The Aug. 8 Business article "Fear of What Fannie May Do" hit upon something: There is a dispute going on in the mortgage industry. It's over money.
Fannie Mae is committed to lowering homeownership costs for consumers. Earlier this year we reduced mortgage insurance requirements and costs to home buyers, saving consumers millions of dollars. Naturally, mortgage insurers want to keep coverage requirements and premiums as high as possible. Since they can't make this happen in the business realm, they are hiring lobbyists and fighting it out in Washington.
Don't be fooled. The issue is not about public policy. It's about whether mortgage insurers and their allies can use the Washington lobbying process to make more money for themselves. That's why we call them the Coalition for Higher Mortgage Costs.
The article also revealed a second issue. At a time when both Republicans and Democrats seek ways to meet public needs with private capital -- rather than taxpayer-financed government mandates -- Fannie Mae already raises private capital to finance mortgages.
Last year, in order to finance $400 billion in affordable mortgages to serve more than 4 million families, we needed $2.6 billion of new capital. We got it from profits. Last year our pretax profits were distributed in the following way: 29 percent for income taxes, 49 percent for capital and 22 percent for dividends to our shareholders.
Our capital keeps mortgage rates low, finances our pledge to invest $1 trillion to meet the housing needs of 10 million underserved families and finances $300 billion in community development plans with dozens of cities across the country, including $1 billion here in the District. Anybody who suggests that Fannie Mae can serve more families by earning less profit has it upside down. Our profits create the capital that allows us to serve more families.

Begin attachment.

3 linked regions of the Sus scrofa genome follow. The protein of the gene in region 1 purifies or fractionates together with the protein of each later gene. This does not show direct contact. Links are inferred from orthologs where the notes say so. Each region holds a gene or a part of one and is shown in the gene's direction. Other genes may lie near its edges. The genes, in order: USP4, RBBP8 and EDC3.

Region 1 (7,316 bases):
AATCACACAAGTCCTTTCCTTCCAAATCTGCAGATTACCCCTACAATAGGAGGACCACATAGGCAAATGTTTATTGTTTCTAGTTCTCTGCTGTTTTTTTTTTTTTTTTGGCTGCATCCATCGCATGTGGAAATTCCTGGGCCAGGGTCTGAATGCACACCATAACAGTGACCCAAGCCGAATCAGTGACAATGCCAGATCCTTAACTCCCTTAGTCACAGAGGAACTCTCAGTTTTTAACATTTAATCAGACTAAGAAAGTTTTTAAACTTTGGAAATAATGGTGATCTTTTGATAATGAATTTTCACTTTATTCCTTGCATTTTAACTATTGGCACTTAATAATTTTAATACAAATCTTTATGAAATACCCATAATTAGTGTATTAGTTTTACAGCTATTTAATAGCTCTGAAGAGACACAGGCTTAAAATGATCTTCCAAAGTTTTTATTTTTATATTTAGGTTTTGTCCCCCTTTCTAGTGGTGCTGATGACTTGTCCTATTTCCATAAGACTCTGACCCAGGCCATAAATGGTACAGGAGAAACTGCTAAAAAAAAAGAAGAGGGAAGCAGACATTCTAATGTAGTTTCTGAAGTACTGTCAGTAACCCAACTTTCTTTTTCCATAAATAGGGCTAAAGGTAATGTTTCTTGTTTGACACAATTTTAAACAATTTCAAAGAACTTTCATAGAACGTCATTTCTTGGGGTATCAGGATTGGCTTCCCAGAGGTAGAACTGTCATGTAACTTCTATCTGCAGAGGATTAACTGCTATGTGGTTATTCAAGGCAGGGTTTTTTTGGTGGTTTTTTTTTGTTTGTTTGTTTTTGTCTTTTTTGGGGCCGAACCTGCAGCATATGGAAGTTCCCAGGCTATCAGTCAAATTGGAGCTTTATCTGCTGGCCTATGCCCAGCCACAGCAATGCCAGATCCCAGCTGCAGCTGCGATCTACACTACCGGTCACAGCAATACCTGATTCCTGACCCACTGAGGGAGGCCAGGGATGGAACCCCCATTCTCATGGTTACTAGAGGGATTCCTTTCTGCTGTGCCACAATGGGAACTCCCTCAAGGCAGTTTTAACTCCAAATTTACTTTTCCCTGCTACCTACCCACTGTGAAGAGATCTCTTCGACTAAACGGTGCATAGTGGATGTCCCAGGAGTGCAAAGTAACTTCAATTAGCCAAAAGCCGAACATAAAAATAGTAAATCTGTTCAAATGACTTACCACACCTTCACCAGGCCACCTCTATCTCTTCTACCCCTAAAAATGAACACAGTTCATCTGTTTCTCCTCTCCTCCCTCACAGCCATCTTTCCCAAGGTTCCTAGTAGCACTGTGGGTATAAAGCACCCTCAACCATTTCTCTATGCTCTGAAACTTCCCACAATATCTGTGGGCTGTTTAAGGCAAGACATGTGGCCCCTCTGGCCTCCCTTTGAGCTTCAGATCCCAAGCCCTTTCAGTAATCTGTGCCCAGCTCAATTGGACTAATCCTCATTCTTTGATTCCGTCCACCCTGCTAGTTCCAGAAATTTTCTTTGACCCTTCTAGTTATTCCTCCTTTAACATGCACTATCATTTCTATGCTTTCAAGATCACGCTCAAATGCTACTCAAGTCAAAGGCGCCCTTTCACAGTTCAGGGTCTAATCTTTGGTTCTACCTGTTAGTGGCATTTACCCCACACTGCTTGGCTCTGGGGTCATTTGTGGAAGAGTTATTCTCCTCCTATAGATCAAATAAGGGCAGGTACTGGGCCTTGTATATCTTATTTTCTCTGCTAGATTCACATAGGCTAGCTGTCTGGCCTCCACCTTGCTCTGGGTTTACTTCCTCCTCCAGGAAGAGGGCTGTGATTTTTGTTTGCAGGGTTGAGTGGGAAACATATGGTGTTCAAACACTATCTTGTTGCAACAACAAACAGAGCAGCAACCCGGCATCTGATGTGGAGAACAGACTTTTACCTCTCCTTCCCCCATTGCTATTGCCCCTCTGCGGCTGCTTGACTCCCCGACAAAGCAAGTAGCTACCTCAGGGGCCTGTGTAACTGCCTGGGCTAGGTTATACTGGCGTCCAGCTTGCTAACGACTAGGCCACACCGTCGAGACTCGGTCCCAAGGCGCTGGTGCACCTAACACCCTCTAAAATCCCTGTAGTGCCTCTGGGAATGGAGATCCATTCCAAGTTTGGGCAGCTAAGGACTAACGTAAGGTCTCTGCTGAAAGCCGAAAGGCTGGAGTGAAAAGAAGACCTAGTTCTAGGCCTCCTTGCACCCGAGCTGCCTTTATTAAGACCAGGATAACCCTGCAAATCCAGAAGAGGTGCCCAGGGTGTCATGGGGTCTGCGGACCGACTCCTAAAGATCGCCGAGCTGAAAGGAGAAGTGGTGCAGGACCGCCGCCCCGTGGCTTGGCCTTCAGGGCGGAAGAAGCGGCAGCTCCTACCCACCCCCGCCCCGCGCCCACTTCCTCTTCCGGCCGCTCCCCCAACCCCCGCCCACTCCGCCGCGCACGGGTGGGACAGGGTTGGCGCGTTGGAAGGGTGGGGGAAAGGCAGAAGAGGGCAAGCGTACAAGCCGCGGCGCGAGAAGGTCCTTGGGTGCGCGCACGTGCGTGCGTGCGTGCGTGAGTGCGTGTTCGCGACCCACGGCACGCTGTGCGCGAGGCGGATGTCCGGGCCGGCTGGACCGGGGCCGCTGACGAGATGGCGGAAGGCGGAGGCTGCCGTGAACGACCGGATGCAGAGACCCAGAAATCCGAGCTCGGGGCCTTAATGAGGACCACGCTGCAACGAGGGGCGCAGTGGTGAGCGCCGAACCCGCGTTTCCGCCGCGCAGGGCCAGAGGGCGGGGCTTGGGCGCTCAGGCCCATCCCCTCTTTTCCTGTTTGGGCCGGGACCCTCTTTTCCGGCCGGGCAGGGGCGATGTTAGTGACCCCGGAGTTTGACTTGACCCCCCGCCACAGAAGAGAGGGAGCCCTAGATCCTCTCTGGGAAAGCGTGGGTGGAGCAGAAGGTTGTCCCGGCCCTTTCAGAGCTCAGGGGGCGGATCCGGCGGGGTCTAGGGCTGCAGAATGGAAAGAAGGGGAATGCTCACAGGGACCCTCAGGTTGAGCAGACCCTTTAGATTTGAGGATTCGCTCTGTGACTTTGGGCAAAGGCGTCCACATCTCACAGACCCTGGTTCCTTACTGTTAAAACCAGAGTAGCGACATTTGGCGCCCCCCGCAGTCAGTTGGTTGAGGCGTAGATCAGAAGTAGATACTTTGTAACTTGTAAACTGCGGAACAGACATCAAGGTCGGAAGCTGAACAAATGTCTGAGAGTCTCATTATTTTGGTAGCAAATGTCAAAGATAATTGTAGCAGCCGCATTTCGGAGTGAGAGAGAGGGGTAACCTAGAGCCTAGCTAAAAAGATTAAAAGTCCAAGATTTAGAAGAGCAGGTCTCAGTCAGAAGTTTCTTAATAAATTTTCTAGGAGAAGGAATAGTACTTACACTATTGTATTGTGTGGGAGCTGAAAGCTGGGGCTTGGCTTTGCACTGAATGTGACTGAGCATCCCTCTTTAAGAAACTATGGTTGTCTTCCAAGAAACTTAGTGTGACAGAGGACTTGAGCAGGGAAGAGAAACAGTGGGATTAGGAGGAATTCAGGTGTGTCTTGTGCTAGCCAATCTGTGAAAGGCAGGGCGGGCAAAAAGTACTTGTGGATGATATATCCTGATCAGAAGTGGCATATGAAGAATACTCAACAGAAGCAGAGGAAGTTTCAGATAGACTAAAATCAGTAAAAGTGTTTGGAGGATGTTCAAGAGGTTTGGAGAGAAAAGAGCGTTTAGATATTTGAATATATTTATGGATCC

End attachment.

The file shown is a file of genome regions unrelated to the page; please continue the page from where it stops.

Many innovations we have introduced were initially viewed as radical by the industry but eventually became the status quo. Today's controversies will pass too; some the article mentioned are already outdated. For example, thousands of mortgage banks use Fannie Mae underwriting software hundreds of times a day to serve home buyers more efficiently. Most of the industry knows of my pledge that Fannie Mae will not originate mortgages. And Fannie Mae has embraced the new housing goals set by HUD Secretary Andrew Cuomo as part of our affordable housing mission.
If you want to see the difference we make for consumers, check out the Mortgage Rate Chart in Saturday's Post Real Estate section. Notice that the interest rate in the first column -- the mortgages we buy -- is lower than in the second column? A fraction of a percentage point may not seem like much, but right now, a mortgage in the Fannie Mae column saves home buyers as much as $20,000 over the life of their loans.
Fannie Mae's efforts to cut home-buying costs will not always please those who benefit financially from high costs of the status quo. But for us, we have one mission: helping more families become homeowners or obtain decent rental housing. If that is controversial, so be it.
The writer is chairman and chief executive officer of Fannie Mae.